Thursday, September 06, 2007

A Parable on the Use of the US Armed Forces

Imagine you and I live on a farm, with separate houses on either side of a pond. As part of our contractual arrangement for living on the same farm, you are to do the fishing for both of us, and I'm to tend to the fields.

Now, the area we live in is fertile and normally receives more than enough rainfall to keep the crops healthy. Being wise planners, however, we install an irrigation system that draws water from the pond in case there is a drought. Since use of the irrigation system will affect your fishing, we decide that I will hold the key to the pump motor, but that you are the one to determine that there is, in actuality, a drought.

For years, our arrangement works nicely, and we survive a few tough summers with both fish and crops aplenty. At some point, however, you notice that I've been doing some irrigating when there is no drought and confront me on what you see as an overstep.

"It's simple," I explain, "sometimes the crops need a little extra water even though there is no drought. Since I'm the one in charge of the pump motor, it's my call to use it when I need to."

"No," you reply. "By the intent of our agreement, I'm the only one who can authorize the use of the pump motor whether or not there is a drought. I'm reasonable and know that emergencies may crop up where you can't get my authorization beforehand, but in those cases you need to get ahold of me as soon as possible and let me make the decision to keep the irrigation system on or turn it off."

Well, we never really come to a meeting of the minds on this. I maintain that, since I have the key to the pump, I determine when it gets used and you maintain that I need your authorization. Instead of arguing about it, though, I just declare every use as an emergency and back-brief you on the situation. That keeps the peace, but the pond is slowly being drained until it seriously threatens your ability to fish.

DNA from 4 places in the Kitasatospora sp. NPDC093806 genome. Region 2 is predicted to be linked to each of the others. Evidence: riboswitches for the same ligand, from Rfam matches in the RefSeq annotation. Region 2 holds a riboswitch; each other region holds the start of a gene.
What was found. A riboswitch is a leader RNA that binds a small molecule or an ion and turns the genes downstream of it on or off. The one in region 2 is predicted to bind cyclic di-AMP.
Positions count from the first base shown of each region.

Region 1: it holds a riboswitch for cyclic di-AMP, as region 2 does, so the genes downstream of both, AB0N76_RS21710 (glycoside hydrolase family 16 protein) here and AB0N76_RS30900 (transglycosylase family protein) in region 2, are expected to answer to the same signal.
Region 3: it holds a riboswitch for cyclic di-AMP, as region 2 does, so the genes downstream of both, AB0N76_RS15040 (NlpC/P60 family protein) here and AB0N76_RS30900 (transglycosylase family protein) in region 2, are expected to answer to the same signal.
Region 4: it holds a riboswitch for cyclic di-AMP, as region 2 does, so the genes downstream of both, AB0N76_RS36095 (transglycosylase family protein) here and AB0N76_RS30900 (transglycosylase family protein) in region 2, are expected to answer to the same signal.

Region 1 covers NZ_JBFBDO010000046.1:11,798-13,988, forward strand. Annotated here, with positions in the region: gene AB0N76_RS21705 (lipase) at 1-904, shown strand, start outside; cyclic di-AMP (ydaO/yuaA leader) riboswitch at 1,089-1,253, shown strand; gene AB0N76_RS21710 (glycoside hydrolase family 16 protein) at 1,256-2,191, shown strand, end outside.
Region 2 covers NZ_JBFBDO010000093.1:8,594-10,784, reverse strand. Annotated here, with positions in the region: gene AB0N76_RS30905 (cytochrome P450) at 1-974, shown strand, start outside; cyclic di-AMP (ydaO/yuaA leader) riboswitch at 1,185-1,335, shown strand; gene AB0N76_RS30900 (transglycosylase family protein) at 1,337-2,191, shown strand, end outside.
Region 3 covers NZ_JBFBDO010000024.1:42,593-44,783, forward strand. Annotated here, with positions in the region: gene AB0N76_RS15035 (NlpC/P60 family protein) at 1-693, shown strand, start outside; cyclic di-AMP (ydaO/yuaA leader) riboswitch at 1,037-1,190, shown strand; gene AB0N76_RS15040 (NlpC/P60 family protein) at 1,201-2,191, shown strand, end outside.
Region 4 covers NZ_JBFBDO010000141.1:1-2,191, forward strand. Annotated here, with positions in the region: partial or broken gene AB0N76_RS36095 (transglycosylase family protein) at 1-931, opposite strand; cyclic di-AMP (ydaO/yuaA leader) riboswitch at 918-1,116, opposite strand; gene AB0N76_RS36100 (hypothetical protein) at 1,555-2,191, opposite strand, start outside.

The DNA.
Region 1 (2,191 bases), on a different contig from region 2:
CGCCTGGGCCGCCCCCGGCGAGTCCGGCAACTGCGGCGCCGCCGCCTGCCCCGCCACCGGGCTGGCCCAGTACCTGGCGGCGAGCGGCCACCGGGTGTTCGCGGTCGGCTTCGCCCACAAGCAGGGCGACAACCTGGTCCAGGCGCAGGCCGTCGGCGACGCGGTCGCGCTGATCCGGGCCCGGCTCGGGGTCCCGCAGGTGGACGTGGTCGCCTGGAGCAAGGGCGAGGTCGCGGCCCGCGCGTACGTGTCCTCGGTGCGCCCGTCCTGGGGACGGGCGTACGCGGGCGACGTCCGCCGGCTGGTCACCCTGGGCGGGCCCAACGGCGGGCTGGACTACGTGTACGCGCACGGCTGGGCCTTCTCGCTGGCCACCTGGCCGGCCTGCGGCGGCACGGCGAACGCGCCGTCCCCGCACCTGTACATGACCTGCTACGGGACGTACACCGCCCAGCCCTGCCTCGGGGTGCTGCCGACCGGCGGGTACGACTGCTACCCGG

You check with your lawyer to see what you can do to restrict my use of the irrigation system without destroying the crops. Your lawyer tells you, "unfortunately, the original agreement made only contemplates use of the irrigation system during a drought. Since you didn't mod the original agreeement to include non-drought use, whether or not you provide authorization is irrelevent."

My advisor acknowledges the same circumstances, but comes up with a different read. "It's true that the original agreement only contemplates a drought and hasn't been modded. Therefore, non-drought use is purely by your discretion. Besides, even if the 'non-drought authorization' garbage were binding, he has given you open-ended authorization to use the system."

This parable has no end or moral, it is just meant to bypass impassioned rhetoric to show the two reads on the use of the US Armed Forces. You are the US Congress, I am the President, our original agreement is the US Constitution, the irrigation system is the armed forces, drought is war, and the "non-drought use authorization" is the War Powers Resolution of 1973, vetoed by President Nixon, overridden by the congress, and considered unconstitutional by every President since.

After the second GOP debate, my adviser was Sean Hannity and your lawyer was Presidential candidate Ron Paul (who is not a lawyer but a strong constitutionalist). At the end of this clip is the quick exchange about declaration of war:

Who is right? Well, it's certainly not cut-and-dried (as the parable shows), but Dr. Paul has every President from Nixon to the current President Bush on his side that the War Powers Resolution is unconstitutional (although I doubt any would agree with him that the use of the armed forces is constitutionally limited to declared wars). Hannity, who rarely expresses any rationale beyond gut instinct, seems to accept that the War Powers Resolution IS constitutional, although he is contradicted on this point in the book Let Freedom Ring by...Sean Hannity.

Last night, Hannity was more civil toward Congressman Paul. I get the feeling that Hannity knows he's going to be dealing with Dr. Paul for a long while, but also that, as he mentions at the very end of the clip, "it's always good to spar with you":

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